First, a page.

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Thinking in Java
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Selecting Look & Feel

“Pluggable Look & Feel” allows your program to emulate the look and feel of various operating environments. You can even do all sorts of fancy things, like dynamically changing the look and feel while the program is executing. However, you generally just want to do one of two things: either select the “cross platform” look and feel (which is Swing’s “metal”), or select the look and feel for the system you are currently on so your Java program looks like it was created specifically for that system (this is almost certainly the best choice in most cases, to avoid confounding the user). The code to select either of these behaviors is quite simple, but you must execute it before you create any visual components, because the components will be made based on the current look and feel, and will not be changed just because you happen to change the look and feel midway during the program (that process is more complicated and uncommon, and is relegated to Swing-specific books).

Actually, if you want to use the cross-platform (“metal”) look and feel that is characteristic of Swing programs, you don’t have to do anything—it’s the default. But if you want instead to use the current operating environment’s look and feel, you just insert the following code, typically at the beginning of your main( ), but at least before any components are added:

try {
} catch(Exception e) {
  throw new RuntimeException(e);

You don’t need anything in the catch clause because the UIManager will default to the cross-platform look and feel if your attempts to set up any of the alternatives fail. However, during debugging the exception can be quite useful, so you may at least want see some results via the catch clause.

Here is a program that takes a command-line argument to select a look and feel, and shows how several different components look under the chosen look and feel:

// Selecting different looks & feels.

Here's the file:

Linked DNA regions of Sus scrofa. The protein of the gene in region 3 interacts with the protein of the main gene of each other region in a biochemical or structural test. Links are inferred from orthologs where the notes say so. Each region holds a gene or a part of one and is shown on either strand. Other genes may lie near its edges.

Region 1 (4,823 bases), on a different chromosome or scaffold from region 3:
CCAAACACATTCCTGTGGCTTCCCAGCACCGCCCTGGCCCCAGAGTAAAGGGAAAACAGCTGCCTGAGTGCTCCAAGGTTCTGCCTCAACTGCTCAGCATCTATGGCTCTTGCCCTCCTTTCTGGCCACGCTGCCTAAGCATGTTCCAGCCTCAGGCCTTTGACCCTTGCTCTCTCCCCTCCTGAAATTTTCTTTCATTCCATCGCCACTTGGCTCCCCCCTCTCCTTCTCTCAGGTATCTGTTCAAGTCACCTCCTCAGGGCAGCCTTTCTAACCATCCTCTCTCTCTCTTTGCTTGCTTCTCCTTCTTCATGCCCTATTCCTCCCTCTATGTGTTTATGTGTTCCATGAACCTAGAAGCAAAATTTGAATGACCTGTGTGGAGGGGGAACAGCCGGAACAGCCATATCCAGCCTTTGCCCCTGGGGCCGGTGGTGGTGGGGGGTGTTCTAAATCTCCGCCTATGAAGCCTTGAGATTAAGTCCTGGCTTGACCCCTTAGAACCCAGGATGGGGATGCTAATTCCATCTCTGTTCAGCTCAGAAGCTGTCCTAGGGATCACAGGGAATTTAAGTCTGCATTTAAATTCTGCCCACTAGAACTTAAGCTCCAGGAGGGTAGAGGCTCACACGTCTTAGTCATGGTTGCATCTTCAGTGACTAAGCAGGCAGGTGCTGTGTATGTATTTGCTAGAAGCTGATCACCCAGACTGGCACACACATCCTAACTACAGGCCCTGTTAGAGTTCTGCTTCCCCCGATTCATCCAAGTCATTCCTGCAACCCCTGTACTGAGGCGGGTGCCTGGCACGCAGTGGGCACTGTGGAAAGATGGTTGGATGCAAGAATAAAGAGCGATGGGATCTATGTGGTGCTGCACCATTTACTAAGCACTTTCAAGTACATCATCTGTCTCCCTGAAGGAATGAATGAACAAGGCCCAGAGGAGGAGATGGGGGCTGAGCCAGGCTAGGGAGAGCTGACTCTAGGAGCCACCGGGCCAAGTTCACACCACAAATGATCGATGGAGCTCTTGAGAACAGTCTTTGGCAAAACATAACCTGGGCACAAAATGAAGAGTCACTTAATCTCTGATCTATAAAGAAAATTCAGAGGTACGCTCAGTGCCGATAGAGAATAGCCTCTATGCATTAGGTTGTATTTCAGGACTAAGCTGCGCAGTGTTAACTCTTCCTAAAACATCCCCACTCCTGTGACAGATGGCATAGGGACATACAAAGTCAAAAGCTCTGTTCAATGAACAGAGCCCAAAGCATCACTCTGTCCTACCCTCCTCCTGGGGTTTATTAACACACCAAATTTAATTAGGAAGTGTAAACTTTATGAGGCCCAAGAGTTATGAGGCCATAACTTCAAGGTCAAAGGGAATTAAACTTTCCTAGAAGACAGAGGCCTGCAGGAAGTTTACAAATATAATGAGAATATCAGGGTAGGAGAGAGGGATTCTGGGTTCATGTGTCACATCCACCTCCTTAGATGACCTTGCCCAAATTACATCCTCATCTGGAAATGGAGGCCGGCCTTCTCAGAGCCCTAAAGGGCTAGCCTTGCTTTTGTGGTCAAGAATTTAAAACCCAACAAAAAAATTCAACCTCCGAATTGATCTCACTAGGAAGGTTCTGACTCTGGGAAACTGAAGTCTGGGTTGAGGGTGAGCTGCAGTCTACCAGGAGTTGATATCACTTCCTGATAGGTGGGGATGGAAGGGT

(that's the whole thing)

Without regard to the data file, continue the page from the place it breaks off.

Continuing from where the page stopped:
import javax.swing.*;
import java.awt.*;
import java.awt.event.*;
import java.util.*;
import com.bruceeckel.swing.*;

public class LookAndFeel extends JFrame {
  private String[] choices = {
  private Component[] samples = {
    new JButton("JButton"),
    new JTextField("JTextField"),
    new JLabel("JLabel"),
    new JCheckBox("JCheckBox"),
    new JRadioButton("Radio"),
    new JComboBox(choices),
    new JList(choices),
  public LookAndFeel() {
    super("Look And Feel");
    Container cp = getContentPane();
    cp.setLayout(new FlowLayout());
    for(int i = 0; i < samples.length; i++)
  private static void usageError() {
      "Usage:LookAndFeel [cross|system|motif]");
  public static void main(String[] args) {
    if(args.length == 0) usageError();
    if(args[0].equals("cross")) {
      try {
      } catch(Exception e) {
    } else if(args[0].equals("system")) {
      try {
      } catch(Exception e) {
    } else if(args[0].equals("motif")) {
      try {
      } catch(Exception e) {
    } else usageError();
    // Note the look & feel must be set before
    // any components are created. LookAndFeel(), 300, 200);
} ///:~

You can see that one option is to explicitly specify a string for a look and feel, as seen with MotifLookAndFeel. However, that one and the default “metal” look and feel are the only ones that can legally be used on any platform; even though there are strings for Windows and Macintosh look and feels, those can only be used on their respective platforms (these are produced when you call getSystemLookAndFeelClassName( ) and you’re on that particular platform).

It is also possible to create a custom look and feel package, for example, if you are building a framework for a company that wants a distinctive appearance. This is a big job and is far beyond the scope of this book (in fact, you’ll discover it is beyond the scope of many dedicated Swing books!).
Thinking in Java
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   Reproduced courtesy of Bruce Eckel, MindView, Inc. Design by Interspire